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Gas prices falling in Idaho, but increase in fuel demand may cause another spike

Gas
Posted at 12:25 PM, Aug 01, 2022
and last updated 2022-08-01 15:06:55-04

IDAHO — Gas prices in Idaho are still high, but starting to come down according to AAA, offering some relief to Idahoans. But, this might not be the end of high gas prices in the state as we approach one of the busiest travel weekends of the year and crude oil is still above $90 per barrel.

According to AAA, a sudden increase in fuel demand or a disruption in the supply chain could quickly reverse the trend.

“We're in a nice downward trend at the point. We’ve been dropping for the last month or so," Public & Government Affairs Director Matthew Conde. "Certainly, nowhere where we want to end up but at least it’s a start.”

Idaho’s average gas price is $4.91 which is 11 cents less than a week ago and 34 cents less than a month ago, but still – higher than the national average of $4.21.

“We’re generally anywhere from 20 to 30 cents above the national average at a typical moment. Right now the gaps are a little bit wider. It’s partly a function of just being in the west. Distribution is a lot different out here. Getting that final mile delivery by tanker truck, things of that nature.”

While prices are offering some relief now, Labor Day weekend could cause another spike as demand increases.

“We may see a cyclical pattern in the run-up to Labor Day, where falling gas prices prompt an occasional surge in fuel demand, followed by upward pressure on crude oil and gas prices that curbs that demand,” Conde says. “The market is pretty skittish right now, but significant price drops may come in the fall, provided that we avoid the misfortune of a hurricane making landfall near a major refinery or some other supply chain issue.”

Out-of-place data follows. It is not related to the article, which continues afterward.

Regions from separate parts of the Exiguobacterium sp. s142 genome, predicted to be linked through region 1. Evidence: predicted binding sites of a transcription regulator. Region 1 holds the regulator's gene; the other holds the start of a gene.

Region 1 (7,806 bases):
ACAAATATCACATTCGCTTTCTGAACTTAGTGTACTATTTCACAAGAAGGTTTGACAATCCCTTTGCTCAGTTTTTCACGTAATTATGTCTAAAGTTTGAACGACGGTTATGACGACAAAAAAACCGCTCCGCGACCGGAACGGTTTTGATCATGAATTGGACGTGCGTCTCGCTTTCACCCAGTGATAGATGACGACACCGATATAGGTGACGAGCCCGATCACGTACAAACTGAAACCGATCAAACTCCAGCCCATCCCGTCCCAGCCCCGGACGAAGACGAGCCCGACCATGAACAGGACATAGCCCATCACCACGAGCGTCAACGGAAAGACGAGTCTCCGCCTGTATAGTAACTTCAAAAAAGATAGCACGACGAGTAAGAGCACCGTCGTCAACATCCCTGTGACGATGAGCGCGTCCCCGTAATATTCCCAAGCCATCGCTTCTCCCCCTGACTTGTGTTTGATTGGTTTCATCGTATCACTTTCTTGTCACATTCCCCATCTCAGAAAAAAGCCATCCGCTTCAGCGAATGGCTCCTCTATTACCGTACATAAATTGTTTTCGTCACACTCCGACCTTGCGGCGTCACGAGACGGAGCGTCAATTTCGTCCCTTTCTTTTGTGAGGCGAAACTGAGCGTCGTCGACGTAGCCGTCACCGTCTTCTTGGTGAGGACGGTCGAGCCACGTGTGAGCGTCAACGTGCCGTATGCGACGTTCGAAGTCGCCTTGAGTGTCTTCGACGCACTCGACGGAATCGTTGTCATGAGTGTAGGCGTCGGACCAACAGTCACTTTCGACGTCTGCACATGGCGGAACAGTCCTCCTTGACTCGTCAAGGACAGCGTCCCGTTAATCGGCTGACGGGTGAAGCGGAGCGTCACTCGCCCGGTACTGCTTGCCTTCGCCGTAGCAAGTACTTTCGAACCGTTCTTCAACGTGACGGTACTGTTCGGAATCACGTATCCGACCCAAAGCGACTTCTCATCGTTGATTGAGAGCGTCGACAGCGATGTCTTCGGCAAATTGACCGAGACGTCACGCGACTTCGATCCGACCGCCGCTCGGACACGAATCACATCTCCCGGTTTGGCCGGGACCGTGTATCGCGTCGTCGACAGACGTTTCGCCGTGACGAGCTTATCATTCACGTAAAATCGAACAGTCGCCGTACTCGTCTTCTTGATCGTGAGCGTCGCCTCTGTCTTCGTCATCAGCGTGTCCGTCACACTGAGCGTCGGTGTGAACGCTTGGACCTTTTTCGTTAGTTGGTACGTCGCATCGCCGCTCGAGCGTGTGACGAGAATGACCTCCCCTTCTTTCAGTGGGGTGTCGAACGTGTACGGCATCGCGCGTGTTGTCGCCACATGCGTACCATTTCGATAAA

AAA Idaho

Idaho ranks 7th for highest gas prices behind California ($5.61), Hawaii ($5.44), Alaska ($5.09), Nevada ($5.08), Oregon ($5.07), and Washington ($5.01) according to AAA.

In a new AAA survey, 64% of U.S. adults say that they’ve changed their driving habits since March.

The top three changes include driving less, combining errands and reducing shopping or dining out.

“As we’ve seen this summer, there are still plenty of travelers in the air and on the road, but for some people, the pain of expensive fuel is just too much right now,” Conde said. “Going to ‘one-stop shops' where you can do banking, grocery shopping, and other activities without a lot of extra driving may help stretch your gas budget a little further.”

Around 30% of people in the survey say they’ve delayed major purchases or postponed vacations due to the high prices at the pump.

Fuel economy peaks at around 50 mph on most cars Conde says. If you typically drive over the speed limit, slowing down by 5 to 10 mph can improve fuel economy by as much as 14%.